When I was a kid, I always requested the same cake from Mom, a white box cake, with light blue icing and decorated with cherries. It wasn’t that I liked this cake so much, it was that I thought it looked pretty. I loved blue and I loved cherries.
Eventually I moved on to dark chocolate box cake with dark chocolate pudding mix added to make it more moist.
Mom was probably insulted, since she was an excellent baker of cakes. People beg for her Spice Cake and Apple Cake. And she makes one hell of a cheese cake if you can coax her to do it.
In all honesty, cakes just don’t do anything for me, save the cheese cake. I like pies. No, I love pies! And Mom does a heck of a job baking pies too! While you have seen on my blogs a lot of recipes, you rarely see a recipe for sweets, unless I find them incredibly easy and/or incredibly good. I don’t quite know why I have not shared a pie recipe (as Mom did pass this skill on to me. I promise pumpkin pie to you when the season comes!) But today, I have decided to share my story and recipes for cherry cobbler.
When I was a kid, the Spaziani family lived across the street for a little while. The eldest daughter and I were good friends, even though she was “just a kid” in my eyes. The most memorable moment I shared with her was the day her mom made cherry cobbler. I fell in love. That had to be almost 35 years ago, and I still have that recipe. Easy, simple, and delicious, albeit made from store bought cherry pie filling and Bisquik mix. (Let me know if you are interested in that recipe.)
In Turkey, it’s not so easy to buy pitted cherries, much less pitted cherries that are already cooked and jarred. (In fact, I have eaten homemade cherry jam here — with pits!) When I decided to make it for my birthday yesterday, I had to start from scratch.
Last week I got the cherries!
This was taken on a privately-owned piece of land out in the Gölbaşı area of Ankara. What a lovely way to forget your troubles. We spent an afternoon picking fruit, grilling, and relaxing.
Of course, pitting is a dreadfully tedious thing to do, and a bit messy. So buy two of these and invite a friend. I invited my husband to the “Pity Party.” Ha ha ha.
Yesterday I scoured the internet for a recipe. I found Emeril Lagasse’s and decided, as I always do, to change it just a little. You can click here to see the original recipe. My cherries were sour and I added a little almond extract and orange zest. I also substituted 1/3 of the cornstarch with the same amount of instant tapioca, because that’s what Mom does in her fruit pies. Unfortunately, I brought the tapioca from the States and I don’t think they have it in Turkey.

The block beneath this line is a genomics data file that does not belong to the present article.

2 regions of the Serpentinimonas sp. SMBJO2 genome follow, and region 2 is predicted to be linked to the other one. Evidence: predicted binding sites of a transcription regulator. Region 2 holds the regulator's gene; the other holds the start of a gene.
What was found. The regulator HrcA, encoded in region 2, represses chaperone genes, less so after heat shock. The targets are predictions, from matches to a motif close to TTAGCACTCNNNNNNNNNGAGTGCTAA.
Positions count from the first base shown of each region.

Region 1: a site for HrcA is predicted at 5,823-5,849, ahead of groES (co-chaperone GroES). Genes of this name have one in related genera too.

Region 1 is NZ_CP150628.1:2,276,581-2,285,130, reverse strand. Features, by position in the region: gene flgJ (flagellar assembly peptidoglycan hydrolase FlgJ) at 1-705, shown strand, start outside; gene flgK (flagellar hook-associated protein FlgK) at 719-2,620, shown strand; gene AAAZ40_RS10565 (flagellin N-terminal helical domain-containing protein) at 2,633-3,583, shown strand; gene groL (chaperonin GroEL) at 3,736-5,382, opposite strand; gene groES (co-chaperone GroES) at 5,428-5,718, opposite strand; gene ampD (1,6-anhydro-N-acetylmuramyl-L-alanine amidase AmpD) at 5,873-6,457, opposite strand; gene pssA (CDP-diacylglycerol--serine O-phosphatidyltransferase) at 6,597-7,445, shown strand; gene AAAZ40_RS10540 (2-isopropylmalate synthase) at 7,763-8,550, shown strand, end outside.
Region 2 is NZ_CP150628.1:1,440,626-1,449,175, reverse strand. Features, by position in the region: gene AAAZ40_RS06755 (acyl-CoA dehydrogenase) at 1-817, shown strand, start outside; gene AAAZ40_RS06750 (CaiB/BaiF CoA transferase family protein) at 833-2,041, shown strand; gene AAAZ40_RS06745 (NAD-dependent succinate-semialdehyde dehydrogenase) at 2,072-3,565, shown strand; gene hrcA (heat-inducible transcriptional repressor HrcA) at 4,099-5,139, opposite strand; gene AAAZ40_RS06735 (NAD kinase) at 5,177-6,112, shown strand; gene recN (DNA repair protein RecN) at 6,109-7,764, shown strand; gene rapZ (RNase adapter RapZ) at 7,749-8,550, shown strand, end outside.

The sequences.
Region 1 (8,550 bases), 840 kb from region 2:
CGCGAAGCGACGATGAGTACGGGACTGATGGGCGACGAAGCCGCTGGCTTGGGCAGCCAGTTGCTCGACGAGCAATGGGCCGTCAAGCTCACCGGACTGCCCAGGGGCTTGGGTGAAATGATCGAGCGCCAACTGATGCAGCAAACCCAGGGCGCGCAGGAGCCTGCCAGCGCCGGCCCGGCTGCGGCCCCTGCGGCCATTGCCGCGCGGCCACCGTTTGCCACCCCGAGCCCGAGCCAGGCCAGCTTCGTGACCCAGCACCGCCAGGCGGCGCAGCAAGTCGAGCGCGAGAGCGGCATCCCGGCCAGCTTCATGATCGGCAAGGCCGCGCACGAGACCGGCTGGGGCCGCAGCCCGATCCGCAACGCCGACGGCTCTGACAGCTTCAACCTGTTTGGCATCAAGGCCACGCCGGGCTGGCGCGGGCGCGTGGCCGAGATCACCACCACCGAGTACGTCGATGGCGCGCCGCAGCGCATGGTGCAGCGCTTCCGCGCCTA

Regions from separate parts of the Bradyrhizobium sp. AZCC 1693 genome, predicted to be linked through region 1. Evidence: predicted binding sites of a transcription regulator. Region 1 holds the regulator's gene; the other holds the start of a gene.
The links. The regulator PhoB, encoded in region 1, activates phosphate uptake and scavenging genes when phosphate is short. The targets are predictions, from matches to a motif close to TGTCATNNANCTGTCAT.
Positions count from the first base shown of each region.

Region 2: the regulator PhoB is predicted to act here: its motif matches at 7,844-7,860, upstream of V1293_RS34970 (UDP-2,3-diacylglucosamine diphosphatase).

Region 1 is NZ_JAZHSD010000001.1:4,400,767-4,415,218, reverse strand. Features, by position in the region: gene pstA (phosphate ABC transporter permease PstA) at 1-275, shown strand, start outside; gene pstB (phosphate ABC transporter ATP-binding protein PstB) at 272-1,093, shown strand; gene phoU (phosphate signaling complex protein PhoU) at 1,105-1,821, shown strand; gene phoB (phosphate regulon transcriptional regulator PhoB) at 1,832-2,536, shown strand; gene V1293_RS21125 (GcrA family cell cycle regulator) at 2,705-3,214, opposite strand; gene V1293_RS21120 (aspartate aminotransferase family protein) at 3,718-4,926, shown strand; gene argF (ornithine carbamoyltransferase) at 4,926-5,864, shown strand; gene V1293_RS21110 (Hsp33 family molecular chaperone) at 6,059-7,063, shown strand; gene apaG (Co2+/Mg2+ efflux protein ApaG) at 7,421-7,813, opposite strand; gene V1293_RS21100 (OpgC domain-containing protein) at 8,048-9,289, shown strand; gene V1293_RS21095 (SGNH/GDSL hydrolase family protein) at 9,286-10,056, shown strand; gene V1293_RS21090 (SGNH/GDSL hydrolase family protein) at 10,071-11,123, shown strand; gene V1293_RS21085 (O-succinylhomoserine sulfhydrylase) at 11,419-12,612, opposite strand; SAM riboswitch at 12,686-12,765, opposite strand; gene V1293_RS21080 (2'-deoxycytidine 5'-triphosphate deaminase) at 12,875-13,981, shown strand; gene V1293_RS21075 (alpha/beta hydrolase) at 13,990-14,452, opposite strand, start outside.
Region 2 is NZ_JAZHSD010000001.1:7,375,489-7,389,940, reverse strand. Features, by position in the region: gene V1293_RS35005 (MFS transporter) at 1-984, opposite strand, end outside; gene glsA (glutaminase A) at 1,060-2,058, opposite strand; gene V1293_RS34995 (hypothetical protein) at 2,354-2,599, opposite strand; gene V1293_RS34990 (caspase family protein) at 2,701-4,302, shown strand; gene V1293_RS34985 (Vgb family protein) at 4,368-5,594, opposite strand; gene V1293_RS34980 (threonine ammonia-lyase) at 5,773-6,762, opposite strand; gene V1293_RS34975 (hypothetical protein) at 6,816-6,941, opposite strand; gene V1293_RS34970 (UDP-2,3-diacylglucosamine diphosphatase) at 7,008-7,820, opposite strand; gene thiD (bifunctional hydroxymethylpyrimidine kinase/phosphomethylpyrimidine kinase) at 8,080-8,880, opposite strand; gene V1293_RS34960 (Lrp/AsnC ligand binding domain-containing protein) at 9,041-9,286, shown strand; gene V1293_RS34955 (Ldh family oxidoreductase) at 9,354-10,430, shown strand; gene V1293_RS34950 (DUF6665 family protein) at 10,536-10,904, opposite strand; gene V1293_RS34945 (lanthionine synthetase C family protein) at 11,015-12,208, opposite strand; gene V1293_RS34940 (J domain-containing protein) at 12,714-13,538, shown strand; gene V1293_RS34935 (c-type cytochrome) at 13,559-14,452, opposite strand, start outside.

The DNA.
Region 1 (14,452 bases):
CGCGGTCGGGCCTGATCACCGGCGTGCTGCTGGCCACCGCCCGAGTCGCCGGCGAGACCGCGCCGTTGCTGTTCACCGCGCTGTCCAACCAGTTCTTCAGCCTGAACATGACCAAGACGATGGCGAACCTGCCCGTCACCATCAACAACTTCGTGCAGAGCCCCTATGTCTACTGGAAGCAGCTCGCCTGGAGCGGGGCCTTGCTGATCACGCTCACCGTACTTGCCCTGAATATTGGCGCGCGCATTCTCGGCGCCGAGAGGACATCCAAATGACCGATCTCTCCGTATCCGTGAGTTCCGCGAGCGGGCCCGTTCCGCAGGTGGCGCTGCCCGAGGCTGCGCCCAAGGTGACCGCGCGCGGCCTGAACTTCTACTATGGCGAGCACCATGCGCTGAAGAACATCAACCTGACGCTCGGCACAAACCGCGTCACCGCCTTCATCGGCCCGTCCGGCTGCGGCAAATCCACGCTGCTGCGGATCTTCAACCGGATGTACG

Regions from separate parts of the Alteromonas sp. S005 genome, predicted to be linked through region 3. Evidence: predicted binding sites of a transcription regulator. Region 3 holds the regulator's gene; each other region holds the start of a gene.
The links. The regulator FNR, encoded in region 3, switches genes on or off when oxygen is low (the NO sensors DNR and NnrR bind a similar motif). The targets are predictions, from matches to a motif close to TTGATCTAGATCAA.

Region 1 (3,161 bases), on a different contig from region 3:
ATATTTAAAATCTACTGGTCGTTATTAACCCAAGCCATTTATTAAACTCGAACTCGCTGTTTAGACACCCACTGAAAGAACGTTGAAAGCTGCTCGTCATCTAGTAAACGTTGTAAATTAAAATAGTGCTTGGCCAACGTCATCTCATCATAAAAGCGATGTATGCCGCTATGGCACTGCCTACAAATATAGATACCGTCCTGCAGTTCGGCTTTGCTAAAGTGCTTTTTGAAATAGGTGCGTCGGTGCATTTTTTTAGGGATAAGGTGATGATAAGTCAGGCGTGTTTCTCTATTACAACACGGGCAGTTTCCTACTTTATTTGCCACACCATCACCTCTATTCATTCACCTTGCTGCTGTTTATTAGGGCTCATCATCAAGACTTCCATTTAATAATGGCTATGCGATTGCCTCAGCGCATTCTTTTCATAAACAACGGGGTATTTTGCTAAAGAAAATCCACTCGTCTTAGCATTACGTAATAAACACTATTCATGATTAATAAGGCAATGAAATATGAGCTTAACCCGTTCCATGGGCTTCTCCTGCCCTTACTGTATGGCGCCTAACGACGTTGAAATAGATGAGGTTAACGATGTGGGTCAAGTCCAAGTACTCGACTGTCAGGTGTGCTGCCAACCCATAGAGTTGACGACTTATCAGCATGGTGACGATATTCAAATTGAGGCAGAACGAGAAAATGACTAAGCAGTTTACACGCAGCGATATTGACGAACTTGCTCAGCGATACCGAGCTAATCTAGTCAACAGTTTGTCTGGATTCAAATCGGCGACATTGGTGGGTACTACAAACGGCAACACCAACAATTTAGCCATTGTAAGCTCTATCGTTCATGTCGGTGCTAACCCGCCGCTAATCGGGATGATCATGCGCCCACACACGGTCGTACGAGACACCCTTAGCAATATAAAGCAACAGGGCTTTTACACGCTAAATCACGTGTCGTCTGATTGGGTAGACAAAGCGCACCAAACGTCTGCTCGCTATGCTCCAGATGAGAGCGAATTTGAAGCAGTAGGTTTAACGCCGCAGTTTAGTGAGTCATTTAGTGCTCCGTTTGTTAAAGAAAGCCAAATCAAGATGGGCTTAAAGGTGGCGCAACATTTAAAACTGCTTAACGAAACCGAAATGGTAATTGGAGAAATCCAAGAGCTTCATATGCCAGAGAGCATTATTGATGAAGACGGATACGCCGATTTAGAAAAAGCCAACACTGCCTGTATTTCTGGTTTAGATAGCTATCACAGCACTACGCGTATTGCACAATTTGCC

6 cups tart red cherries, pitted
1 1/4 cups sugar
1/4 cup water
3 teaspoons cornstarch (misir nisastasi )
1 teaspoon instant tapicoa (use more cornstarch if you don’t have this)
1/2 teaspoon almond extract (optional)
Zest from 1/2 an orange (optional)
1 cup flour
1/4 cup sugar
2 tablespoons brown sugar
1 teaspoon baking powder (kabartma tozu)
1/2 teaspoon cinnamon
3 tablespoons butter
1 egg, beaten
3 tablespoons milk
Preheat oven to 400 degrees F (200 C). In a saucepan combine filling ingredients and cook, stirring until bubbling and thickened. Pour into an 8-inch square baking dish. (Round is fine too, but better to have glass so you can see the cherries cooking.) Meanwhile, in a bowl, stir together flour, sugars, baking powder, and cinnamon. Cut in butter until it is crumbly. In another small bowl or cup, mix together egg and milk. Add to flour mixture and toss lightly with a fork just until combined. Drop topping by tablespoonfuls onto filling. Bake for 25 minutes until browned and bubbly.
NOTES for baking in Turkey:
- 1TBLS (tablespoon) is about the size of a Çorba spoon
- 1tsp (teaspoon) is about the size of a Çay spoon.
- Use this link to convert butter measurements: http://www.onlineconversion.com/cooking_butter.htm
- I find the Turkish convection ovens do not get hot enough on the regular oven setting, I always have to use the fan. If you have this issue too, watch the timing! It only took 19 minutes in my oven.
Read original recipe without my changes at: http://www.foodnetwork.com/recipes/emeril-lagasse/cherry-cobbler-recipe/index.html?oc=linkback
I have a project for this afternoon 😉
Good luck! I forgot to add that everyone loves it served with vanilla ice cream — except me.
What does the tapioca do besides a little flavor? I have always used corn starch as a thickening agent. The tapioca does the same? Please expand.
Thanks for the recipe, I’ll try it when I feel like cheating (diabetic) a little bit. 🙂
Hi Artie, tapioca is also a thickening agent, But I am no master at baking. You should call mom and ask her why she does it. She would probably get a kick out of that!
I also learned an interesting thing this week about cobblers. There are actually two kinds. One, like mine, where the dough is more of an American biscuit type (not a cookie, but a drier dumpling, or bread.) The other uses something like a pie crust, but only on top of the filling. I had never seen or heard of the other until last week. I had to look it up!
So glad you’re back to blogging, Terry! And your cobbler looks just mouth-watering!!!